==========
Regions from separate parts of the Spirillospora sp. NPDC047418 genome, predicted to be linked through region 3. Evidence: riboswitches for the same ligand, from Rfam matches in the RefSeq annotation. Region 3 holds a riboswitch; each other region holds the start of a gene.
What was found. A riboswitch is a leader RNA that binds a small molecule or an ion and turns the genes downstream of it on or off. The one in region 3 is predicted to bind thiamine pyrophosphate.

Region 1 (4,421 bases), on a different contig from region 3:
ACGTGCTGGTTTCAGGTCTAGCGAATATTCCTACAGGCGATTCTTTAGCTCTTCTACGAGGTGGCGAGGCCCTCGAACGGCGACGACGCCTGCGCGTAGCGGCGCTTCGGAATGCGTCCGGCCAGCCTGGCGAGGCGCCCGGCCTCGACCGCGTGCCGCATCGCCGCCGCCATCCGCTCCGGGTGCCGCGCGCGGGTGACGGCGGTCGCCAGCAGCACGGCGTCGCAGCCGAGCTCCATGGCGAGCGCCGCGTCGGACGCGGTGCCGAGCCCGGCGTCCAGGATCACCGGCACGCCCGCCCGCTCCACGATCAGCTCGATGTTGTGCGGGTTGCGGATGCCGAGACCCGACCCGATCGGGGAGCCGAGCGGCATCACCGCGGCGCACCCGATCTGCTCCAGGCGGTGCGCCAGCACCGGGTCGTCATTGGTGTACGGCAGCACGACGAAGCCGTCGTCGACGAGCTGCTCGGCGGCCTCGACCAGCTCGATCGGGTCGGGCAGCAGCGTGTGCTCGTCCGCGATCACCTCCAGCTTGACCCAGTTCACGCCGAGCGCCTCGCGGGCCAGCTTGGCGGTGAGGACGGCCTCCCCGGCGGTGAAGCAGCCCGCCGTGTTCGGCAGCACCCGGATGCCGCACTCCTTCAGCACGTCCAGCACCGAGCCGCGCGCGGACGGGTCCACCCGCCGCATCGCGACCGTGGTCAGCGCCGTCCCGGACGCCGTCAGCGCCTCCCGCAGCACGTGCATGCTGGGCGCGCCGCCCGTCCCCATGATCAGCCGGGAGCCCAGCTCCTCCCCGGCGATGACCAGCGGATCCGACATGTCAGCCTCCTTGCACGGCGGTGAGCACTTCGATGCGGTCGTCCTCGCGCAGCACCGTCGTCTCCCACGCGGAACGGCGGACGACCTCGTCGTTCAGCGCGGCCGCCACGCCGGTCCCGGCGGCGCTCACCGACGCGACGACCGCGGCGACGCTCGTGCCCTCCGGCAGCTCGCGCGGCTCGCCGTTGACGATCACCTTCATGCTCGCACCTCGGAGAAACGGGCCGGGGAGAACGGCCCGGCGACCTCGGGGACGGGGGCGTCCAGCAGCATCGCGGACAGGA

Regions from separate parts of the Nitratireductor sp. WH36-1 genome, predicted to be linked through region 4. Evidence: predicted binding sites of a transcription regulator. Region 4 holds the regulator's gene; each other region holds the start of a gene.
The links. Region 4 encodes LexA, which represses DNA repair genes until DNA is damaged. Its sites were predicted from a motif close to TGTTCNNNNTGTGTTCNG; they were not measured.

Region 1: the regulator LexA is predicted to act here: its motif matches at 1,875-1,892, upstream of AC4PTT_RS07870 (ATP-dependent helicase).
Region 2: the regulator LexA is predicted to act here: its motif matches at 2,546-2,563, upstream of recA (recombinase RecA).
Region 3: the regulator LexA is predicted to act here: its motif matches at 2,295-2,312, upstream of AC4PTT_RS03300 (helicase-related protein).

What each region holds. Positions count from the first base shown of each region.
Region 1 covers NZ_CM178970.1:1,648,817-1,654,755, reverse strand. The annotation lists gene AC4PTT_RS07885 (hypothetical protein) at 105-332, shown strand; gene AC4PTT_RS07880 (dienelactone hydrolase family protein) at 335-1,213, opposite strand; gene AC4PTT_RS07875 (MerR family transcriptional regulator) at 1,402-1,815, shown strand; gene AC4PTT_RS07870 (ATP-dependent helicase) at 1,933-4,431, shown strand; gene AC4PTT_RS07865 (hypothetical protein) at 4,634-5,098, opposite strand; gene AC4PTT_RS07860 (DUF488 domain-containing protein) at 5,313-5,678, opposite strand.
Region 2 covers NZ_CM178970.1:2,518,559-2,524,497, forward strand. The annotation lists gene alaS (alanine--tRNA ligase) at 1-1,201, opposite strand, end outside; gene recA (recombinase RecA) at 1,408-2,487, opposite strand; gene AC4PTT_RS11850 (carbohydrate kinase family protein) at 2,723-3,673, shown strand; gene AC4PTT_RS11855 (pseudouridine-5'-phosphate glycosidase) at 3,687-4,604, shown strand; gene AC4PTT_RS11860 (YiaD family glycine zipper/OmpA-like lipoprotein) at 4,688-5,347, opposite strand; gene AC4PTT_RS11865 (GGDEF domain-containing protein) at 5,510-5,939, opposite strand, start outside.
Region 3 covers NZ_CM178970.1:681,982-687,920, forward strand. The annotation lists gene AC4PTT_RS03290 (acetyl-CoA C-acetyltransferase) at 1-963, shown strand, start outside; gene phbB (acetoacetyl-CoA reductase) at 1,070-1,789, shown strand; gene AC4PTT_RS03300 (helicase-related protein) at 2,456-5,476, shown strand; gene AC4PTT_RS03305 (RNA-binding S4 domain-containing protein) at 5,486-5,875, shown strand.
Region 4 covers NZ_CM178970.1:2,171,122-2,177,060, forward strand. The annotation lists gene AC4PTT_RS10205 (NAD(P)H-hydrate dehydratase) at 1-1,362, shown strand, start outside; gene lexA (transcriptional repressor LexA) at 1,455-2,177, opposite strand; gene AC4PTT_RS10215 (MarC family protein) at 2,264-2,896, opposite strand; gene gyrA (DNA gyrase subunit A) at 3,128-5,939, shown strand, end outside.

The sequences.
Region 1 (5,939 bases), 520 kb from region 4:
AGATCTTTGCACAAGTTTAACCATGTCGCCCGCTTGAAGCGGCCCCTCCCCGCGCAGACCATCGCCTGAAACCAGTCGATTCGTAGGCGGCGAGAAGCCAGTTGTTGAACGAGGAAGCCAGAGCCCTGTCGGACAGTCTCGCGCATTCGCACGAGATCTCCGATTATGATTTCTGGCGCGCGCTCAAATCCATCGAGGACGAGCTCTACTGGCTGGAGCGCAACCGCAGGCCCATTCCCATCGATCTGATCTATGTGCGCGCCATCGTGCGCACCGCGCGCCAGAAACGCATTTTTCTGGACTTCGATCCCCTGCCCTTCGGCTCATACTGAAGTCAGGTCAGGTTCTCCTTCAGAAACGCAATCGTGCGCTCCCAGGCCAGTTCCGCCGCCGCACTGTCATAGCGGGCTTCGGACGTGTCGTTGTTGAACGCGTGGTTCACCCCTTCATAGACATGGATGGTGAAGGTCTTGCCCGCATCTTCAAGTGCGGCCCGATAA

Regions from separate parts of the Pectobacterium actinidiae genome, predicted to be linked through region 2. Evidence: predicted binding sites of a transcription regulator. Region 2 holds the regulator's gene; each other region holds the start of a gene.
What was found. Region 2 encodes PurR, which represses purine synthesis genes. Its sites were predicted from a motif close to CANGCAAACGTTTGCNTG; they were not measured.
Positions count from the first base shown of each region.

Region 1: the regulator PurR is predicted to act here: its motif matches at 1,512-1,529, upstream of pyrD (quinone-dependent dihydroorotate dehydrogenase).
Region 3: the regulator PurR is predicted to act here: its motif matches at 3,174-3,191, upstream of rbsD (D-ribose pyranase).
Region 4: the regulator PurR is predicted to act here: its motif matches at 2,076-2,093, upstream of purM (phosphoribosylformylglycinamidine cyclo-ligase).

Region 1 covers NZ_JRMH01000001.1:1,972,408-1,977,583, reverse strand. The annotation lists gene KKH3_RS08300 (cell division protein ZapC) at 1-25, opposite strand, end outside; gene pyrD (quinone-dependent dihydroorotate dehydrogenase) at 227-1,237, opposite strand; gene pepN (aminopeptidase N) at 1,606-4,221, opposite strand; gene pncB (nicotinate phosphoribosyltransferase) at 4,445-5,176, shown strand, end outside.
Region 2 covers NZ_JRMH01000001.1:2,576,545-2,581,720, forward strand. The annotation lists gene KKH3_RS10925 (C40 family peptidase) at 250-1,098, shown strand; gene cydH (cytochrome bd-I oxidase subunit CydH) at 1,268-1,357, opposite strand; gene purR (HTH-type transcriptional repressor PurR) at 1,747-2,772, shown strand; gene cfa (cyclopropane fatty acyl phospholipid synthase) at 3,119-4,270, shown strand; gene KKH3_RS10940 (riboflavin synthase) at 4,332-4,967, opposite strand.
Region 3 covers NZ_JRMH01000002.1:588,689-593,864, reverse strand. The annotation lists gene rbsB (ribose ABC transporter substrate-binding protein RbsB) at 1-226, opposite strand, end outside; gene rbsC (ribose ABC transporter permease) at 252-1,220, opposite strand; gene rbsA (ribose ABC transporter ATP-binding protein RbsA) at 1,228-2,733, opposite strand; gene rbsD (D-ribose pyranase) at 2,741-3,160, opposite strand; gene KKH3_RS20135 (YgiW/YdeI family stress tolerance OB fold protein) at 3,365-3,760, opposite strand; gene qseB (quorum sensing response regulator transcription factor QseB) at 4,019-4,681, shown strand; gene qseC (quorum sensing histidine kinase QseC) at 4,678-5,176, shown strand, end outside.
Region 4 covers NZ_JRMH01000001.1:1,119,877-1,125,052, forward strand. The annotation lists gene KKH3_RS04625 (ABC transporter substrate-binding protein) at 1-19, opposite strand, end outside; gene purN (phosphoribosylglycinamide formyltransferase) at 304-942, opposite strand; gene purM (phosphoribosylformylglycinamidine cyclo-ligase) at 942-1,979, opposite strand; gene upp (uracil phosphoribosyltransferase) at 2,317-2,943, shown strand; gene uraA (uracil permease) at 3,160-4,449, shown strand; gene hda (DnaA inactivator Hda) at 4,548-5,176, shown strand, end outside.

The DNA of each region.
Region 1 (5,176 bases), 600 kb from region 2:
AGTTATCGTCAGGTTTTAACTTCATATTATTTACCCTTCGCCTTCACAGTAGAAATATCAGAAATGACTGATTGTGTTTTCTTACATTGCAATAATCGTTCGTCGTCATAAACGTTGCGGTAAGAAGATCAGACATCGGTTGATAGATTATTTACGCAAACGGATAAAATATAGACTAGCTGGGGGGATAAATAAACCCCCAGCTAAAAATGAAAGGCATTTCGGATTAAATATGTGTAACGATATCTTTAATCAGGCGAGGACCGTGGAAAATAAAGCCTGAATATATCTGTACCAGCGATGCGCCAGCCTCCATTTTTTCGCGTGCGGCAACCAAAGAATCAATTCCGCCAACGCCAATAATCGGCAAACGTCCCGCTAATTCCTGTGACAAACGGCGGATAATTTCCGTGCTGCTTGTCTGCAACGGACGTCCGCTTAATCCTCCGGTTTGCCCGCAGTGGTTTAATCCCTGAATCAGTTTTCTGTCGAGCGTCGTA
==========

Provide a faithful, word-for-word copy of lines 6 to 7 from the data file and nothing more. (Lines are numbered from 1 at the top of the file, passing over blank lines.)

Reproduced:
The links. Region 4 encodes LexA, which represses DNA repair genes until DNA is damaged. Its sites were predicted from a motif close to TGTTCNNNNTGTGTTCNG; they were not measured.

Region 1: the regulator LexA is predicted to act here: its motif matches at 1,875-1,892, upstream of AC4PTT_RS07870 (ATP-dependent helicase).